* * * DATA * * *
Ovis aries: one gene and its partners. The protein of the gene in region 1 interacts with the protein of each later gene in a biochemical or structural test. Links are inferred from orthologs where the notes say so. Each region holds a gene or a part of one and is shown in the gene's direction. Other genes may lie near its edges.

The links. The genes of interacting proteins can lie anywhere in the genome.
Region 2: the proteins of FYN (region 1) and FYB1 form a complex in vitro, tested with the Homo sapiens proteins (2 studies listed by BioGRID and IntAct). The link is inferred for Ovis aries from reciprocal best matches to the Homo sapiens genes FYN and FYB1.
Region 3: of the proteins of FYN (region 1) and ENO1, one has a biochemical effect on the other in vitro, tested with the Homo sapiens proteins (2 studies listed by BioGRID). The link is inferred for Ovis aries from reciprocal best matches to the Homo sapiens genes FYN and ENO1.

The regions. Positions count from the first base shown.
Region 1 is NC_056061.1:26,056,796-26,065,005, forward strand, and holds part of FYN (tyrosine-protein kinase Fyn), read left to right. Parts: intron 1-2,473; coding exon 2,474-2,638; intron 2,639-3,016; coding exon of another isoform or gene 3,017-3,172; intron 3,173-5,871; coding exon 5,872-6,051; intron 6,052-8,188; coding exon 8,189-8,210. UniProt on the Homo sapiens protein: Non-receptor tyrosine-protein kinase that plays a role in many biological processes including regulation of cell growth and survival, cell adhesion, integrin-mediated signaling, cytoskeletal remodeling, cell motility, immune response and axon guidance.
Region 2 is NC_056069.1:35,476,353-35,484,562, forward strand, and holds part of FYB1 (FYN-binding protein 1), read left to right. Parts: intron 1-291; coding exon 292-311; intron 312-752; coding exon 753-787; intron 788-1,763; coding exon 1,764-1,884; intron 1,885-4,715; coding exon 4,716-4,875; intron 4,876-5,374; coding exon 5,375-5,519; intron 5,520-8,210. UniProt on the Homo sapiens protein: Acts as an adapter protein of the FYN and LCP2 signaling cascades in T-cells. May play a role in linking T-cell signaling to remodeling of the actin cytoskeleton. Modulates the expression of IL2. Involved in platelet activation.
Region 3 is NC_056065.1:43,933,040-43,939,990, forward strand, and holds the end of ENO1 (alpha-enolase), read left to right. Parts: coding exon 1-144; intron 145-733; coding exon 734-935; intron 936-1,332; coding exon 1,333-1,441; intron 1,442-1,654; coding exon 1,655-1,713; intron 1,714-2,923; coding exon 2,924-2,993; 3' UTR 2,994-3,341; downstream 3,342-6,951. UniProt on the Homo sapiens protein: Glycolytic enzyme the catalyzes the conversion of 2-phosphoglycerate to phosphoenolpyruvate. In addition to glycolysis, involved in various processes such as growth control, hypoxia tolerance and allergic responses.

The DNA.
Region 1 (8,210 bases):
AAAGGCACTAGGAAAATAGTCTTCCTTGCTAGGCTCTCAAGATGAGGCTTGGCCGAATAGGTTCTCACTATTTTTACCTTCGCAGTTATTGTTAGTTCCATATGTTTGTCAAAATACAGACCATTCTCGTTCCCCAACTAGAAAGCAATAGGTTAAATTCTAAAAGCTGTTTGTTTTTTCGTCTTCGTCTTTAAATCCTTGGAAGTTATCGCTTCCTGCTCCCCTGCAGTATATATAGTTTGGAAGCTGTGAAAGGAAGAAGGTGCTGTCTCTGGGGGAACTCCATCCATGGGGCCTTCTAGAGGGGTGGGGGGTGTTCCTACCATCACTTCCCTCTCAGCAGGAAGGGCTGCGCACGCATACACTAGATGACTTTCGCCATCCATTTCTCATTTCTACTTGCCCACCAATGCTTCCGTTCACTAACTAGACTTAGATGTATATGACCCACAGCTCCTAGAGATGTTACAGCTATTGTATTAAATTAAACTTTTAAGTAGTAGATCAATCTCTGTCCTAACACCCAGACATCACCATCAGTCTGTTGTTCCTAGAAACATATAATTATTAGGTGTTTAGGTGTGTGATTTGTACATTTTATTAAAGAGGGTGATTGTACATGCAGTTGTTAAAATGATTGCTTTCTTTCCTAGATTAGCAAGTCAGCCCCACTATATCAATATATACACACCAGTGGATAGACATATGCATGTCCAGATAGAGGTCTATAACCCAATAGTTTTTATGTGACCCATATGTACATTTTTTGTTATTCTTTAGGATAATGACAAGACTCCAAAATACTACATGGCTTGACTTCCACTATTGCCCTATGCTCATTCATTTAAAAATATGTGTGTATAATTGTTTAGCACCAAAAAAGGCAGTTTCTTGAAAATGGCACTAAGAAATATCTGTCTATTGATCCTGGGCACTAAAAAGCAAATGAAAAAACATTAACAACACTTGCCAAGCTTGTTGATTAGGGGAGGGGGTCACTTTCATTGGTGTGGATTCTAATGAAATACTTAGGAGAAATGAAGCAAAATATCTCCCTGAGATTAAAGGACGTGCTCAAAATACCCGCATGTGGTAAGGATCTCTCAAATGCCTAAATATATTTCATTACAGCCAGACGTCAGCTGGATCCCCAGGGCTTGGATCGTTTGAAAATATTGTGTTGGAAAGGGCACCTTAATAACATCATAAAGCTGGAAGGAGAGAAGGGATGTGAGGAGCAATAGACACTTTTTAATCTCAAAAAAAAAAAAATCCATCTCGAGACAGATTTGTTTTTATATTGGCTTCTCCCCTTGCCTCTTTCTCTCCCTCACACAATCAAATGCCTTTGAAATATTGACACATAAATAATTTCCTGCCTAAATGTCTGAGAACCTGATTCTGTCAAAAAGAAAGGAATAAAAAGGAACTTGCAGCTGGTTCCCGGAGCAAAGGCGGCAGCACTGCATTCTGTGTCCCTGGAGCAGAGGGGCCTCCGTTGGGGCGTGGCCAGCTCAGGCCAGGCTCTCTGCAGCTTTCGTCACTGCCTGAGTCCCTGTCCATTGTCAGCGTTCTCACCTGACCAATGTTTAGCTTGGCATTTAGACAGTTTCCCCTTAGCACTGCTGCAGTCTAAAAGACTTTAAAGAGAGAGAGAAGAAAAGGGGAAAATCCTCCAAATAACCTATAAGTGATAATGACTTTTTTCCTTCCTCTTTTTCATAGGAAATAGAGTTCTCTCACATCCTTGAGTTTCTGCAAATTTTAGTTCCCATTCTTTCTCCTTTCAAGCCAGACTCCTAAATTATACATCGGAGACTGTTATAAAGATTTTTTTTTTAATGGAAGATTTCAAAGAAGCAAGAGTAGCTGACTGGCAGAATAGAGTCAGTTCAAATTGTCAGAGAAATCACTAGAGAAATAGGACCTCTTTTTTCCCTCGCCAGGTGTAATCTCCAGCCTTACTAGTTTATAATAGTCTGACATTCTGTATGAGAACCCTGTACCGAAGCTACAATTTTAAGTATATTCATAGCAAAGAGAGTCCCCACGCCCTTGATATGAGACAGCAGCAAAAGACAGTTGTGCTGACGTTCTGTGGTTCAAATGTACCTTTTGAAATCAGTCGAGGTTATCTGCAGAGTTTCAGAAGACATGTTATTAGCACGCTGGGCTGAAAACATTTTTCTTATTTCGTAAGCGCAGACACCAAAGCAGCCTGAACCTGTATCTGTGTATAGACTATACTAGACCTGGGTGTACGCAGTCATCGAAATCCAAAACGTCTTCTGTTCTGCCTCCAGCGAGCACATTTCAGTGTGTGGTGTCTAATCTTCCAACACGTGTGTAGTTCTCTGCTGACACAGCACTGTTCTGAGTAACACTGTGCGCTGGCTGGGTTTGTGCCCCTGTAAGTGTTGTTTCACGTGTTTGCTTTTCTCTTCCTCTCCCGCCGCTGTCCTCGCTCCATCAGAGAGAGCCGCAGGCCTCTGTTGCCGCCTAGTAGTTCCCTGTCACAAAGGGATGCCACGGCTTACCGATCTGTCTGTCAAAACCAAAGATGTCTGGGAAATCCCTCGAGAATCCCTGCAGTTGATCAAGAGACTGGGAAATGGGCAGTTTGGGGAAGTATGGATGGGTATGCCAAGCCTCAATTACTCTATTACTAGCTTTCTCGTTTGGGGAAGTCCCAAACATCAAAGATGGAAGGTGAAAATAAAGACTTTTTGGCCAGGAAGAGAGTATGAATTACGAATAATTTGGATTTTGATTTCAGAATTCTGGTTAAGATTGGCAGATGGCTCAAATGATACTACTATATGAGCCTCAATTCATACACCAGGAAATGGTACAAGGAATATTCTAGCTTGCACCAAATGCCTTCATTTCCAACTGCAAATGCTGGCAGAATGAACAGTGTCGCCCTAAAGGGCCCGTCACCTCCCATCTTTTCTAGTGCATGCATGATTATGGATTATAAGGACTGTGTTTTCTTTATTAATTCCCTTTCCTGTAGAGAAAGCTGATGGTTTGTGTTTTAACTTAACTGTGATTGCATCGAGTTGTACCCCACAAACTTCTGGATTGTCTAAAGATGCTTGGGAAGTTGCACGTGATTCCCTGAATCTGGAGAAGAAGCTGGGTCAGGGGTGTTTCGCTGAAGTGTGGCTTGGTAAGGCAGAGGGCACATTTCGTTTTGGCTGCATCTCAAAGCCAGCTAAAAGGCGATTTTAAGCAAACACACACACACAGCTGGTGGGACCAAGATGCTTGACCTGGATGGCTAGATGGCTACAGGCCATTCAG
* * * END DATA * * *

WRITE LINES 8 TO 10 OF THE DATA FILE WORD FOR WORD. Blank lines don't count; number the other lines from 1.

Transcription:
Region 3 is NC_056065.1:43,933,040-43,939,990, forward strand, and holds the end of ENO1 (alpha-enolase), read left to right. Parts: coding exon 1-144; intron 145-733; coding exon 734-935; intron 936-1,332; coding exon 1,333-1,441; intron 1,442-1,654; coding exon 1,655-1,713; intron 1,714-2,923; coding exon 2,924-2,993; 3' UTR 2,994-3,341; downstream 3,342-6,951. UniProt on the Homo sapiens protein: Glycolytic enzyme the catalyzes the conversion of 2-phosphoglycerate to phosphoenolpyruvate. In addition to glycolysis, involved in various processes such as growth control, hypoxia tolerance and allergic responses.

The DNA.
Region 1 (8,210 bases):